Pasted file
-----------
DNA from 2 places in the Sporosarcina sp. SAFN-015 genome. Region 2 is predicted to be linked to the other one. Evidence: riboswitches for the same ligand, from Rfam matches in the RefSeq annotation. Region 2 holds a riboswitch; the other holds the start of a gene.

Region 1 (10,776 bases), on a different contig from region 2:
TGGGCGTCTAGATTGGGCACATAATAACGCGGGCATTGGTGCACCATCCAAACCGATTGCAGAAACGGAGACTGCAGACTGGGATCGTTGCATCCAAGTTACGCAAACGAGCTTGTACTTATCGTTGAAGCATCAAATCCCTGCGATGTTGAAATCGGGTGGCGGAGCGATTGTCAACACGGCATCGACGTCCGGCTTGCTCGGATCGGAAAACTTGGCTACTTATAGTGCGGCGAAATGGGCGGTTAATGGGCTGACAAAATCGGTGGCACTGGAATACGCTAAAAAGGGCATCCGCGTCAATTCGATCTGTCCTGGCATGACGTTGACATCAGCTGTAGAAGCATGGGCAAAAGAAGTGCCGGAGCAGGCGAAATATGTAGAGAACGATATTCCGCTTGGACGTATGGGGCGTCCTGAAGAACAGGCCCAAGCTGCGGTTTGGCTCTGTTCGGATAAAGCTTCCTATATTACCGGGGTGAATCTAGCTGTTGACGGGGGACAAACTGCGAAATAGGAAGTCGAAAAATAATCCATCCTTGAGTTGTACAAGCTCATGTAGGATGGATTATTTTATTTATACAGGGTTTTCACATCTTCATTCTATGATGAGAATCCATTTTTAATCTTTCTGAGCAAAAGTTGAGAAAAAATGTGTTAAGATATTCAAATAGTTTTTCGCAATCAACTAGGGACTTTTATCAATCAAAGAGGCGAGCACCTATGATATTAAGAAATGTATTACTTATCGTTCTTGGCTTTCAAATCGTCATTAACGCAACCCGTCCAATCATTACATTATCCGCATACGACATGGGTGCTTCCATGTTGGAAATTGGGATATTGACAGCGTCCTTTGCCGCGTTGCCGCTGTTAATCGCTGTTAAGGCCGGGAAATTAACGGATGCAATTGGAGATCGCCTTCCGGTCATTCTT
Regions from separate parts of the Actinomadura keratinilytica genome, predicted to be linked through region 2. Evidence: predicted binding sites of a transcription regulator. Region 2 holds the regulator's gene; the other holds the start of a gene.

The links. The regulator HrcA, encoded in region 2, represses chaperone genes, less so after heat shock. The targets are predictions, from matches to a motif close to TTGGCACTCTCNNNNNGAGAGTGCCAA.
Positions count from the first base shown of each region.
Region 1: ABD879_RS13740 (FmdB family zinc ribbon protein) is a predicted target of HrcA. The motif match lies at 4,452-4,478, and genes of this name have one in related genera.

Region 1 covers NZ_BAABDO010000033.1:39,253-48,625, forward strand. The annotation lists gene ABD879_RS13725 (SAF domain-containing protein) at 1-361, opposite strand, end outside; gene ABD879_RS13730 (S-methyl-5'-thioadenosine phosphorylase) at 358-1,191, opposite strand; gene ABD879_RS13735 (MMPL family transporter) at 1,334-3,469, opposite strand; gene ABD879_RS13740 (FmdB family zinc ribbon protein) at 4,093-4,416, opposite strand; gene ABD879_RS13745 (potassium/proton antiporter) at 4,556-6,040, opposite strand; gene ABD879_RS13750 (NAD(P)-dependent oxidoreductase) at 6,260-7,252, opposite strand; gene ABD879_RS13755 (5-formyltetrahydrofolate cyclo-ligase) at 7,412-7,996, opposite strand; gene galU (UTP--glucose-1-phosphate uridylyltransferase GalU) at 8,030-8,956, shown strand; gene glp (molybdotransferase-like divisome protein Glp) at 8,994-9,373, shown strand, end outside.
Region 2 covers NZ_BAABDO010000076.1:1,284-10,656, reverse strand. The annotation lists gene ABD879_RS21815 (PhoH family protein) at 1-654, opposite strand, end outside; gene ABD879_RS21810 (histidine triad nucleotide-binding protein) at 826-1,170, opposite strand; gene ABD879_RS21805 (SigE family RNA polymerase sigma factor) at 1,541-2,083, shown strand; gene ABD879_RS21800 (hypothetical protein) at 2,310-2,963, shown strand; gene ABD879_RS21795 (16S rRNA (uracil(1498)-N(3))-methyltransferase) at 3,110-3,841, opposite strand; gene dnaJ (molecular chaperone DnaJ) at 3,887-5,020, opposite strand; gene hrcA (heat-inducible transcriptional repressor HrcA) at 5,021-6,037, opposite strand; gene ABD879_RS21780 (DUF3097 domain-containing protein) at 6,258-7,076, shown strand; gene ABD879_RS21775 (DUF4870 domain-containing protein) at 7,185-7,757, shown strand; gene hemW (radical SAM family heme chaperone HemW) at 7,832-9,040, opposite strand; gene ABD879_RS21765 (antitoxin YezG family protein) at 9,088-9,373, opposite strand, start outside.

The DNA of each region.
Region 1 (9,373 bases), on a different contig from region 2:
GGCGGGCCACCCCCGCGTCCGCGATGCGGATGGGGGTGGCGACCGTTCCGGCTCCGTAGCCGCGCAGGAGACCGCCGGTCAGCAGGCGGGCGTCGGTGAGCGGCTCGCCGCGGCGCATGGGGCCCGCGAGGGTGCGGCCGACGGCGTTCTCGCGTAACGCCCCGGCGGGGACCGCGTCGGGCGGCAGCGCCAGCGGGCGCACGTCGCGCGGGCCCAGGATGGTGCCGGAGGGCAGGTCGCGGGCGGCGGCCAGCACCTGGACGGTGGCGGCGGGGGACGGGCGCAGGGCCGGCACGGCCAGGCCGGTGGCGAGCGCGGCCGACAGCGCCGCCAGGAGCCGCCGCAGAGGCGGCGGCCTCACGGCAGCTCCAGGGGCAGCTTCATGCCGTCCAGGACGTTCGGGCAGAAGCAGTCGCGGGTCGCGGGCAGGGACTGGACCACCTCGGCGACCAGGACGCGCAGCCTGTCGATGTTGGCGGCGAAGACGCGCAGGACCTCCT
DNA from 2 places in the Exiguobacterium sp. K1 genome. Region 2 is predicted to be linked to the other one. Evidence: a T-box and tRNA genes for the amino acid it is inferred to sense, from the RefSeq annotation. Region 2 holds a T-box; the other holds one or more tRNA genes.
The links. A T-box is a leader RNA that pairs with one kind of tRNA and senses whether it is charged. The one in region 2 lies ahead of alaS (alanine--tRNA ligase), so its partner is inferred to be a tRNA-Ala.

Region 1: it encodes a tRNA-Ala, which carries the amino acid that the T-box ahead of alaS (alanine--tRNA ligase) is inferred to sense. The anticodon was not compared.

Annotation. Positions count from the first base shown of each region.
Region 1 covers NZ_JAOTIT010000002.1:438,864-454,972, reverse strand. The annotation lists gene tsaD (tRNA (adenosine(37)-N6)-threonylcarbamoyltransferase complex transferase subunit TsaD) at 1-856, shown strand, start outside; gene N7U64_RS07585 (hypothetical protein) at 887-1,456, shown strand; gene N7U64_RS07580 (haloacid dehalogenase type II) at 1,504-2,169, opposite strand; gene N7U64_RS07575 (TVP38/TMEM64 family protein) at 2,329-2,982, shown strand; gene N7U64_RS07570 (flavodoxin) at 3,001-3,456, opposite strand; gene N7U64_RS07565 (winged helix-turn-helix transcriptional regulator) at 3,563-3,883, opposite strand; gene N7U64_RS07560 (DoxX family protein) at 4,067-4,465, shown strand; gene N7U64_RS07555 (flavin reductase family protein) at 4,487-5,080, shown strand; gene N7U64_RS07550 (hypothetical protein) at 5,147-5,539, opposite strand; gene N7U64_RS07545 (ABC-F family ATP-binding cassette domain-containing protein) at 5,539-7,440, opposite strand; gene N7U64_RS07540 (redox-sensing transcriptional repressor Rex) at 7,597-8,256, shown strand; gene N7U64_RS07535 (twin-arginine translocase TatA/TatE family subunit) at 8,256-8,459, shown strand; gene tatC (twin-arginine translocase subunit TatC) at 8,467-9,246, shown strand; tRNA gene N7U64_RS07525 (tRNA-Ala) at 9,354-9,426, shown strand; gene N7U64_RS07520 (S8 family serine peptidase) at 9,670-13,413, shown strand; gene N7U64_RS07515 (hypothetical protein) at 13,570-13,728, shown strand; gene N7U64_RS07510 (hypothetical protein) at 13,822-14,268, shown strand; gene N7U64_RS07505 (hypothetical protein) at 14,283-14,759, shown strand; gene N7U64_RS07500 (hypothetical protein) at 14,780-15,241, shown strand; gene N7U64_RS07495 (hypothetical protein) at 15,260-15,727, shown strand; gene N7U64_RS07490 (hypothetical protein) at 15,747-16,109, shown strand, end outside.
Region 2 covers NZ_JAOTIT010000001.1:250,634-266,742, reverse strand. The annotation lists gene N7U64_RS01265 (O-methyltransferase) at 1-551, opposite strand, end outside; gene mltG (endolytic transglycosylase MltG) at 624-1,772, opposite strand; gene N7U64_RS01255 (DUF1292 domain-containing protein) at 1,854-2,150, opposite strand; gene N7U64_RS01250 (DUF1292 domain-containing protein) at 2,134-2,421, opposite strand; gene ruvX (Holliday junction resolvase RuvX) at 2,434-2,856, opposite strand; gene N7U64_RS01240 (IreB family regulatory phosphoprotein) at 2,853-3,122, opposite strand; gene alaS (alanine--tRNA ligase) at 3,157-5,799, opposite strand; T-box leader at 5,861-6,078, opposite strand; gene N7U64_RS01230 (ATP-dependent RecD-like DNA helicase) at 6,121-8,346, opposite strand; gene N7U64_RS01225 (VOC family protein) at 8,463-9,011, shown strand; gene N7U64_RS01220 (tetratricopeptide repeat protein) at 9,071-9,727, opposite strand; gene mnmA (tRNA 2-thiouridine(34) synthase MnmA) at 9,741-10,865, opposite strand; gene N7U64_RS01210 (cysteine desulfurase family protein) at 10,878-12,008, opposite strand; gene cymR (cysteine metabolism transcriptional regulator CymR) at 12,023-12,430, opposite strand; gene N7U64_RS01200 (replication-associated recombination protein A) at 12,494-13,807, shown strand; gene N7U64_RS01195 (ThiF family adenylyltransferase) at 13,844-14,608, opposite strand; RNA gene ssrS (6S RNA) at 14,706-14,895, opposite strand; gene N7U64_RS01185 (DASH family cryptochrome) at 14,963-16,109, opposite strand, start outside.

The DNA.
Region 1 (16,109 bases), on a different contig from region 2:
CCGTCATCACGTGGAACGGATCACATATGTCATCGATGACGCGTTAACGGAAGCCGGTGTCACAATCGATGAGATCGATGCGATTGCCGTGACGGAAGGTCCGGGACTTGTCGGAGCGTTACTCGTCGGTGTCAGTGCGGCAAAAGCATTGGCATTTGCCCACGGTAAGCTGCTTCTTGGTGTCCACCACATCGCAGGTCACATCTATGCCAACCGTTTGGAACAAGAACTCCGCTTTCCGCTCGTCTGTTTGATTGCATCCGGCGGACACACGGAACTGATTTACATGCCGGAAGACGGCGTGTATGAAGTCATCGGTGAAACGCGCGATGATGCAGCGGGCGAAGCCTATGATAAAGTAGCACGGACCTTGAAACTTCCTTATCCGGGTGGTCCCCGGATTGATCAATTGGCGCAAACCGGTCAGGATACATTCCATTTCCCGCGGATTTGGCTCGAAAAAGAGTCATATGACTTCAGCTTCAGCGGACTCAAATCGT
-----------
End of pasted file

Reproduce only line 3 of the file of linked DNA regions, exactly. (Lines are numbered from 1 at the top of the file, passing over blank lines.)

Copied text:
TGGGCGTCTAGATTGGGCACATAATAACGCGGGCATTGGTGCACCATCCAAACCGATTGCAGAAACGGAGACTGCAGACTGGGATCGTTGCATCCAAGTTACGCAAACGAGCTTGTACTTATCGTTGAAGCATCAAATCCCTGCGATGTTGAAATCGGGTGGCGGAGCGATTGTCAACACGGCATCGACGTCCGGCTTGCTCGGATCGGAAAACTTGGCTACTTATAGTGCGGCGAAATGGGCGGTTAATGGGCTGACAAAATCGGTGGCACTGGAATACGCTAAAAAGGGCATCCGCGTCAATTCGATCTGTCCTGGCATGACGTTGACATCAGCTGTAGAAGCATGGGCAAAAGAAGTGCCGGAGCAGGCGAAATATGTAGAGAACGATATTCCGCTTGGACGTATGGGGCGTCCTGAAGAACAGGCCCAAGCTGCGGTTTGGCTCTGTTCGGATAAAGCTTCCTATATTACCGGGGTGAATCTAGCTGTTGACGGGGGACAAACTGCGAAATAGGAAGTCGAAAAATAATCCATCCTTGAGTTGTACAAGCTCATGTAGGATGGATTATTTTATTTATACAGGGTTTTCACATCTTCATTCTATGATGAGAATCCATTTTTAATCTTTCTGAGCAAAAGTTGAGAAAAAATGTGTTAAGATATTCAAATAGTTTTTCGCAATCAACTAGGGACTTTTATCAATCAAAGAGGCGAGCACCTATGATATTAAGAAATGTATTACTTATCGTTCTTGGCTTTCAAATCGTCATTAACGCAACCCGTCCAATCATTACATTATCCGCATACGACATGGGTGCTTCCATGTTGGAAATTGGGATATTGACAGCGTCCTTTGCCGCGTTGCCGCTGTTAATCGCTGTTAAGGCCGGGAAATTAACGGATGCAATTGGAGATCGCCTTCCGGTCATTCTT